Only after 15 years after the Roman Republic was formed, in 494 BC, there was a secession of plebeians that provided a change to the newly formed Republican government. The Plebes formed a tribal assembly in order to force the patricians to agree to the establishment of an office that would have sacrosanctity (Latin = sacrosanctitas). It means the right to be legally protected from any physical harm and the right to legally rescue any plebeian from the hands of a patrician magistrate. The magistrates came to be called Tribunes (Latin = tribuni plebes), which later would achieve the power of the right of intercession (Latin – ius intercession). It was the right to veto any act or proposal of any magistrate, including another tribune, for the good of the people. The tribune also had the power to exercise capital punishment against any person who interfered in the performance of his duties. The tribune’s power was enhanced by a pledge of the plebeians to kill any person who harmed a tribune during his term of office.
Another Plebeian secession occurred in 415 BC that promoted the appointment of the decemvirate, which was a commission of ten men. This eventually led to written laws known as the Laws of the Twelve Tables, which raised the number of Plebeian Tribunes to 10. Another important law was the Canuleian law declared in 445 BC that legalized marriages between patricians and members of the plebs, and also included a clause that did not restrict magistrates being patrician.
In 367 BC the plebeians also gained the right to be elected consul, and the first plebeian elected to consul occurred in 366 BC. Soon after the Licinian-Sectian laws demanded that at least one consul would be a plebeian. When completing a term of consular office, the plebeian consul could become a member of the Senate, which meant that the patricians no longer held a monopoly in the Senate.
In 300 BC, plebeians were allowed to serve in all levels of the priesthood, so the religious order had become equal to patricians. It soon became evident that the voice of the people could be more easily heard and that Roman citizens had more control over their lives when in 287 BC the decisions and legislation of the plebeian assembly called the Concilium Plebis (Council of the Plebeians) became binding to both plebeians and the Roman citizen. It might be noted here that being a Roman citizen was an honor, and not all subjects or peoples of the various satellite states were Roman citizens; thus did not have the social or political status a Roman citizen had.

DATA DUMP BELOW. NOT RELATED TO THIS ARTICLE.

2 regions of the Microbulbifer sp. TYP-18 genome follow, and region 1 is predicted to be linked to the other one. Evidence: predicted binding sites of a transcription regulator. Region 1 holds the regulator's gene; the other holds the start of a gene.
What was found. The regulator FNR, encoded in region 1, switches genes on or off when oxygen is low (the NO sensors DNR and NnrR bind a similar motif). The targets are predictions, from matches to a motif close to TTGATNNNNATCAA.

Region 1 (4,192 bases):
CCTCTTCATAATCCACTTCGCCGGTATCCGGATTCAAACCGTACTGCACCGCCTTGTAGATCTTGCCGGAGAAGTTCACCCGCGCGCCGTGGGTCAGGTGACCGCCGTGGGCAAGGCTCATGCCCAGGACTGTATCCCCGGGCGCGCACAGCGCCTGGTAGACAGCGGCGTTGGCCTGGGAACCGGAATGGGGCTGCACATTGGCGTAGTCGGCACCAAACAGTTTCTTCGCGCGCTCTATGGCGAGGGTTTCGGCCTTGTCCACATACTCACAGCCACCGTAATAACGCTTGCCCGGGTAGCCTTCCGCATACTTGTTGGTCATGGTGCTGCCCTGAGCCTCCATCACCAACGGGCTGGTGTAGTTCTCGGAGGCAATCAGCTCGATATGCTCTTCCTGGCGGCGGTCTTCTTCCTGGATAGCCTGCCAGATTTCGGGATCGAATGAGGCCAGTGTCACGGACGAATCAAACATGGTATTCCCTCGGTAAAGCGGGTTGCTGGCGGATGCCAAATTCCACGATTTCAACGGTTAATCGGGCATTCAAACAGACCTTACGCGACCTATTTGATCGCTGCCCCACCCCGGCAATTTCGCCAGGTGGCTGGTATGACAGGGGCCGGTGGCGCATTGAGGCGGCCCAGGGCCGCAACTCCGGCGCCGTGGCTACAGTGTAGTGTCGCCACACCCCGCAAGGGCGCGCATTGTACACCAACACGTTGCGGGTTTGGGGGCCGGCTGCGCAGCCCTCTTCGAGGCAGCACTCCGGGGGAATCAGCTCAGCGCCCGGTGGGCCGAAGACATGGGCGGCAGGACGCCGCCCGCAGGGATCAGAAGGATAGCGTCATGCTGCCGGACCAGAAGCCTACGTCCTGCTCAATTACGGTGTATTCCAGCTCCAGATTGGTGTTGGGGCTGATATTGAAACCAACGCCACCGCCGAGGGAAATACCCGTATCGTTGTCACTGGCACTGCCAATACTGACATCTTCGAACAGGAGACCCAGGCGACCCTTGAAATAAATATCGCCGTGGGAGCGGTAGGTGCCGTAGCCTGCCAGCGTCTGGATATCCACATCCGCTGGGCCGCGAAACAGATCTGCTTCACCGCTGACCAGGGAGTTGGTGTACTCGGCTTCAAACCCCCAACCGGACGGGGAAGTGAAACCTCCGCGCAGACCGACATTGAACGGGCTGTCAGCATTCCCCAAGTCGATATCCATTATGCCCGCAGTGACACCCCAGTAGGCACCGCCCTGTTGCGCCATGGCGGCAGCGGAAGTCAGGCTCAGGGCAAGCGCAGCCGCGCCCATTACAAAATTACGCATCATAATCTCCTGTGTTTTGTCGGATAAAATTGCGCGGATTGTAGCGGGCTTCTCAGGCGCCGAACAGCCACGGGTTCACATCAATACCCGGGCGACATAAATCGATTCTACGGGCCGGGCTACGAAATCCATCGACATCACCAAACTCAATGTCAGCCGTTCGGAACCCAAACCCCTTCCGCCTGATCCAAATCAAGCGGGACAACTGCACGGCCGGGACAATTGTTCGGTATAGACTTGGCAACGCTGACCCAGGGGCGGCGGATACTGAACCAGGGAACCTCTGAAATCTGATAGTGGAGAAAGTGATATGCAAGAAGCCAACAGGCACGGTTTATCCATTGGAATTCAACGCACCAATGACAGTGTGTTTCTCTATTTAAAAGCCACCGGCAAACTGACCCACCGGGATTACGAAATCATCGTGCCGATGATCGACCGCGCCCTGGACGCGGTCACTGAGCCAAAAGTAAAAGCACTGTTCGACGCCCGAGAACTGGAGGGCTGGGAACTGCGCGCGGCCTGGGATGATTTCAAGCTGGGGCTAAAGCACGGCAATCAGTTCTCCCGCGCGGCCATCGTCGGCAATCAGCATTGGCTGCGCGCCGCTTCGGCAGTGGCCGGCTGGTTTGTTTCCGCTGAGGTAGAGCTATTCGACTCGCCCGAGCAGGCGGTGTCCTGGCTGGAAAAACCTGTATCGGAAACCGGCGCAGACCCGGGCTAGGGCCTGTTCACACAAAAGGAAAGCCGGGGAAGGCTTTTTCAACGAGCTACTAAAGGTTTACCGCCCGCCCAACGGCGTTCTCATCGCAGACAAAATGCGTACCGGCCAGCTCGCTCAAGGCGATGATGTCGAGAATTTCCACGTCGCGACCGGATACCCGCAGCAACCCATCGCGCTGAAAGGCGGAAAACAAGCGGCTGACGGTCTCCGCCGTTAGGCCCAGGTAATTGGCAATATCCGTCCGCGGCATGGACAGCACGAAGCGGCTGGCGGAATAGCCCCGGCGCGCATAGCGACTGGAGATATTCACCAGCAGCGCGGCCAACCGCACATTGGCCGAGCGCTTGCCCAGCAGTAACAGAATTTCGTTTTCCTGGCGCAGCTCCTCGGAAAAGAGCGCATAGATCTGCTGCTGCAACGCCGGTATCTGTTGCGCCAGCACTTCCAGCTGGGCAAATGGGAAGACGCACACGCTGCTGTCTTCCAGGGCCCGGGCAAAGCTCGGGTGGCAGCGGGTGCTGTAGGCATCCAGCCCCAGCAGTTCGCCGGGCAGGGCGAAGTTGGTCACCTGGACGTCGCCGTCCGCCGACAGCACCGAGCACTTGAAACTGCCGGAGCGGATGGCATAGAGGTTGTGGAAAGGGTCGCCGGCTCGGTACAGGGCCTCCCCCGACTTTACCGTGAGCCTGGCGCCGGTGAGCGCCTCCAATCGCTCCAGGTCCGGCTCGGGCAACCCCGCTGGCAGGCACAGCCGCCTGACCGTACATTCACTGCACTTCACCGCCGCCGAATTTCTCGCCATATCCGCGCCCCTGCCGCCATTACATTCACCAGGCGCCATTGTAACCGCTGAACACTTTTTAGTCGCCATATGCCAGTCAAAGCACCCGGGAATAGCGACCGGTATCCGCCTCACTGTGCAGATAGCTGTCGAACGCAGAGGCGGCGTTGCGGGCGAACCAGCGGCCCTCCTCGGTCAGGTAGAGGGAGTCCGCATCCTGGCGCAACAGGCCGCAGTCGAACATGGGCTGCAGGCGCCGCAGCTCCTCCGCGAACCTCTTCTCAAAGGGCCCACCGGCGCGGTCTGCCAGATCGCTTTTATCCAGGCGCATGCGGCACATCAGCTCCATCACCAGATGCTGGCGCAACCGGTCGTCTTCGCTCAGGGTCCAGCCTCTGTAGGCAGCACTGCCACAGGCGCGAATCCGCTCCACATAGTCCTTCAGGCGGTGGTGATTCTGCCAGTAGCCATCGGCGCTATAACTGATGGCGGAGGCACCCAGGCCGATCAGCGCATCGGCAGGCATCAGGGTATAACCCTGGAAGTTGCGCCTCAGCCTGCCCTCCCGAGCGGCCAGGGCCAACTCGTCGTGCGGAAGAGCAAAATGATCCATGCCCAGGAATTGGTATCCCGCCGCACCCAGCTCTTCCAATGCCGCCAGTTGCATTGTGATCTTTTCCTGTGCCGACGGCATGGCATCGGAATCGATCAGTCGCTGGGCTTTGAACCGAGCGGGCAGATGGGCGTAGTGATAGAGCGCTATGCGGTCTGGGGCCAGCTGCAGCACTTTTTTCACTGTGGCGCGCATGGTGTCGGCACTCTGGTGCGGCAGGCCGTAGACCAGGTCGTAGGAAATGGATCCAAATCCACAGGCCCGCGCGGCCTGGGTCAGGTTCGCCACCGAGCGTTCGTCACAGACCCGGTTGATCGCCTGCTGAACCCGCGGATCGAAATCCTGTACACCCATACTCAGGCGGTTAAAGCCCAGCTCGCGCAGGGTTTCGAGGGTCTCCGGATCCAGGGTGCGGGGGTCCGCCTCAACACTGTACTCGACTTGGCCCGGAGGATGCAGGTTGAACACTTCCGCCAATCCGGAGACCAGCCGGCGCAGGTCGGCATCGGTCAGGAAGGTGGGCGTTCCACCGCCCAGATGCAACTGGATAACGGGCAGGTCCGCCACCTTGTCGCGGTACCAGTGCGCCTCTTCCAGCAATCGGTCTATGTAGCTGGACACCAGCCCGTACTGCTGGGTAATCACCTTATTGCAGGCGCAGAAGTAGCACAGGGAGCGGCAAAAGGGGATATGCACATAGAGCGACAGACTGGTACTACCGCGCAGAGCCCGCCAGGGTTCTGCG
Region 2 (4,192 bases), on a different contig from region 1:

With the changes of the republican form of government in ancient Rome, the patrician class still had power. The patrician still had clout in their heritage as well as through clients representing the people, which then brought about a new form of aristocracy that was composed of both patrician ad wealthy plebeian families; and admission to the Senate became almost a hereditary privilege. Combined with the power of law making and administrative policies, who were the authority in matters concerning war and peace, foreign alliances, the founding of colonies, and the handling of state finances. [II] While it helped the two powers work more together, it didn’t do much for the poorer plebeian common people. The wealthy politicians still maintained themselves as the elite of society and government. The struggles that ensued became the downfall of the Republican system.
The Roman Empire’s strength was provided by a consolidation of states that was not always the result of conquest. Beginning in the early part of the 6th Century BC, the Latin League was formed comprised of states that shared common interests, such as religion, and to guarantee states the protection from invasion by the Roman Legions. [III]
During the period called Pax Romana by Edward Gibbon in his book The Decline and Fall of the Roman Empire in Chapter II, there was a period of peace and gained prosperity with a minimum of expansion under Augustus and his immediate successors and the policy was consolidation like the original Latin League rather than expansion by force. Diplomacy was born. [IV]
Actually, the Roman Republic didn’t become an empire until the latter part of the 2nd Century BC, when Rome won victory over Carthage, a former alliance in the Latin League, as well as conquests in the east such as Judea, et cetera. [V] Later, with the addition of Britannia from the Celtic tribes and their Romanization, this would mark the peak of the Roman Empire by the time of Augustus who had subjugated the Spanish provinces and the Gauls and Celtic/Gallic tribes of Eastern Europe. The decline began when the Roman Republic whose Senate was diluted by the power of the Emperor, as well as corruption from within, decided that it would be best to incorporate the barbarian tribes into the Roman citizen establishment with the idea to make them loyal Roman citizens. It worked to quite the opposite. Combined with social and political corruption and lack of morality, this gave way to the rise of the persecuted Christian movement and the eventual fall of the Roman Empire.
The Roman Senate transformed from the Senate of the Roman Etruscan Kingdom to the Senate of the Roman Republic and the Senate of the Roman Empire. So has the original American republic evolved from a Jeffersonian republic to whose checks and balances between the three branches of government being slowly dissolved. Will America suffer the fate of the Roman Republic?
After the council of the committee to decide what form of government was to be adopted, Benjamin Franklin emerged from the Independence Hall in Philadelphia, was questioned by a woman whether the new government was a Republic or a Monarchy, he replied:
A republic, if you can keep it. [VI]
While the republic, in name, lasted over 450 years, the republic as the idea lasted between 200 and 250 years. Corruption, abuse of power, the immorality of the people, and the buying votes all helped to ruin it. Even when Christianity took over as the official religion of the Roman state, the Republic was on its death throes and tyranny and chaos resumed and took over.
As Thomas Wolke wrote at Jeffersonian Republic Now, January 10th 2010 …